Charlotte Bronte: I can’t believe you have 89,000 facebook fans. You! Your books have about as much passion as a dried haddock. You wouldn’t recognize a heaving bosom if it bit you on the nose.
Jane Austen: I’ve always found it strange that Charlotte is still in print. She writes half of her dialogue in French. Perhaps to disguise how overwrought it is?
Charlotte Bronte: Bitch! My dialogue is delicious and spicy like Caribbean chicken.
Elizabeth Gaskell: At least people know who you are. No one’s ever heard of me.

[Awkward silence]

Bronte: [hugging Gaskell] It has nothing to do with your talent.
Austen: Cranford is a gem.
Bronte: I don’t know how you managed that considering the lack of plot.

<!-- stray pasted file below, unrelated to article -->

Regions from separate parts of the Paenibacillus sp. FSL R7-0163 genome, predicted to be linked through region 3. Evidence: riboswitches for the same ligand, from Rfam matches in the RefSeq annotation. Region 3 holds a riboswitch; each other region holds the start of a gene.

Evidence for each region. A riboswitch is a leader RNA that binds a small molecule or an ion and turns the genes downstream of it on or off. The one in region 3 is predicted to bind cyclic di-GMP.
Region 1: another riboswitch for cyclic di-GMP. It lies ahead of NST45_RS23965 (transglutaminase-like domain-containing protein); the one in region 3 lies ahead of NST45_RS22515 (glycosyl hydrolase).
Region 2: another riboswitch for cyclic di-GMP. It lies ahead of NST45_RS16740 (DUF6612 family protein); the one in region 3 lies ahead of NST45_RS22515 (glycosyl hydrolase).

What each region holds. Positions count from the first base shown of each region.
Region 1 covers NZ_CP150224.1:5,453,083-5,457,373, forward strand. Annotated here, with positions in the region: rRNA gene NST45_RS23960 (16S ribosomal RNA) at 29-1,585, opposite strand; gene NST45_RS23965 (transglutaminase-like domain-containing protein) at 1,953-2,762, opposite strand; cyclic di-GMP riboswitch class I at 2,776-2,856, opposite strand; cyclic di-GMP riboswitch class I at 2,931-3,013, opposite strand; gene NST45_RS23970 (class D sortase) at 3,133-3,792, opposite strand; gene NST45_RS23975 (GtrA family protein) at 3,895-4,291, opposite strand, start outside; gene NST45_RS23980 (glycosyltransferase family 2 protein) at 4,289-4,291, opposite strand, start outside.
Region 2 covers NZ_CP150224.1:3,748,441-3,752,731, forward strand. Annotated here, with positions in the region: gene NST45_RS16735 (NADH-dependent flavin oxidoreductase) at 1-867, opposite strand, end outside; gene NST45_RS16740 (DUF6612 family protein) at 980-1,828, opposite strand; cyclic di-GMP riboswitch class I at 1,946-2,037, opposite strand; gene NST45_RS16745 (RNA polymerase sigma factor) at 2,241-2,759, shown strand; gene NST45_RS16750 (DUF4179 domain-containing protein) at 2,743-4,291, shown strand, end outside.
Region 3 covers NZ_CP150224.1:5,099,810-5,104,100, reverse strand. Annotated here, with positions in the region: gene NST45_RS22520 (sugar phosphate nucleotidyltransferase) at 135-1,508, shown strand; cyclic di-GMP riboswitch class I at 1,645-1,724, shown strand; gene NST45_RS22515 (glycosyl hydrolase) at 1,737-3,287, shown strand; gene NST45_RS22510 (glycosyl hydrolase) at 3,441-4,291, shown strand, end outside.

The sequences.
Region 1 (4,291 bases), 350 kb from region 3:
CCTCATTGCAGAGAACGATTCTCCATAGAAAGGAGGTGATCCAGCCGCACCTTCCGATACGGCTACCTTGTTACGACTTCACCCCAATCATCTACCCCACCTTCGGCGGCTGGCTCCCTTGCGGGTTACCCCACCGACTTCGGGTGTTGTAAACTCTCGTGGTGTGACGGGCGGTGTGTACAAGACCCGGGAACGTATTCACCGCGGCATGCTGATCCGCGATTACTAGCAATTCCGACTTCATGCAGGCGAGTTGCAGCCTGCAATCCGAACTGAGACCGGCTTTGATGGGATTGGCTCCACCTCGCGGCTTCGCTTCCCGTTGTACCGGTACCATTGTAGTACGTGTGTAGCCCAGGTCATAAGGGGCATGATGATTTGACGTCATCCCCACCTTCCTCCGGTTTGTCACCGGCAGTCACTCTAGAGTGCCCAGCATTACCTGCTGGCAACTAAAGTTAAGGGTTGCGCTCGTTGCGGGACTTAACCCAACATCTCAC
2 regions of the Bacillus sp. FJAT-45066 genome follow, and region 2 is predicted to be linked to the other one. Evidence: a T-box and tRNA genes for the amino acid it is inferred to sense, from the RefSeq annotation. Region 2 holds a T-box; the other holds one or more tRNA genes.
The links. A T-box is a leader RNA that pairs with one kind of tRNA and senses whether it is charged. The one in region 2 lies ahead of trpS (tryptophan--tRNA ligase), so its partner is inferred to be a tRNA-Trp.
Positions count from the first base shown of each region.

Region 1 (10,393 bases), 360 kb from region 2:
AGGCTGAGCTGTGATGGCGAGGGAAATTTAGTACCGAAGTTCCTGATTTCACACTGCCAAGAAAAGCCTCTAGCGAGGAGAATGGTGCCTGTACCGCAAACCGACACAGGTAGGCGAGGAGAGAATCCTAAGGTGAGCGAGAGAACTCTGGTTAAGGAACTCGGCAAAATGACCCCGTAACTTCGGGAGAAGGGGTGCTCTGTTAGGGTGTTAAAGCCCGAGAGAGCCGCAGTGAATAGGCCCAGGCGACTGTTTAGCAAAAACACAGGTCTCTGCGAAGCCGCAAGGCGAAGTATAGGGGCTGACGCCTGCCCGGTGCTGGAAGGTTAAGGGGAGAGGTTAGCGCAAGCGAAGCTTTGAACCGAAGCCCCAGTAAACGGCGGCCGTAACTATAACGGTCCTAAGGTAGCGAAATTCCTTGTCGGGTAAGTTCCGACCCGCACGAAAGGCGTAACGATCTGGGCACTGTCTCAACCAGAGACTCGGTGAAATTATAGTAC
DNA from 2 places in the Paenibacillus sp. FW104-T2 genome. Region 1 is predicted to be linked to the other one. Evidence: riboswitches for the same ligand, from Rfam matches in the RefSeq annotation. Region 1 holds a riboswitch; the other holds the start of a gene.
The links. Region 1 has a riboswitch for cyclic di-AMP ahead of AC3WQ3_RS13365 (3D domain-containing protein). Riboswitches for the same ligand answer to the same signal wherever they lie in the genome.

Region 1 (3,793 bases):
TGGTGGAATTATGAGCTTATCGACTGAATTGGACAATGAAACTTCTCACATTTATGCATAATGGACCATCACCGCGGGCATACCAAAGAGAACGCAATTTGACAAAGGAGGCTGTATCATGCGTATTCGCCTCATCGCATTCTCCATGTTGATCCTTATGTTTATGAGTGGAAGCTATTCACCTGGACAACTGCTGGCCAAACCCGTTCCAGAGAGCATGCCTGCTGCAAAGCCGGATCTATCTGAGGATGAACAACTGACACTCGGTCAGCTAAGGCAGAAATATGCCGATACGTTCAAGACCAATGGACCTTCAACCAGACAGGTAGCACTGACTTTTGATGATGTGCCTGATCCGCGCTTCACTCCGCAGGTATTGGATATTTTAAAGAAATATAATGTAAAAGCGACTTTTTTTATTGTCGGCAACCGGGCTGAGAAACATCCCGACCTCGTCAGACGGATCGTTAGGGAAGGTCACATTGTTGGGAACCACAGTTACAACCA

Austen: Charlotte!
Bronte: It’s a book about old ladies who sit around drinking tea.
Gaskell: I like old ladies.
Bronte: Yes darling, but most people prefer man hunks.
Austen: [Brightly] I enjoyed Wives and Daughters even though it’s 700 pages long. It such a shame that you um,
Bronte: Died.
Austen: Expired, before you could tie up the plot.
Bronte: That was a serious marketing mistake.

[Awkward silence part deux. Gaskell dabs at her eyes with her handkerchief.]

Austen: North and South is doing quite well though. I quite enjoyed Mr. Thornton. He’s fetching.
Bronte: But vanilla.
Austen: Elizabeth, don’t mind her. Charlotte prefers it if her men are cross dressing bigamists.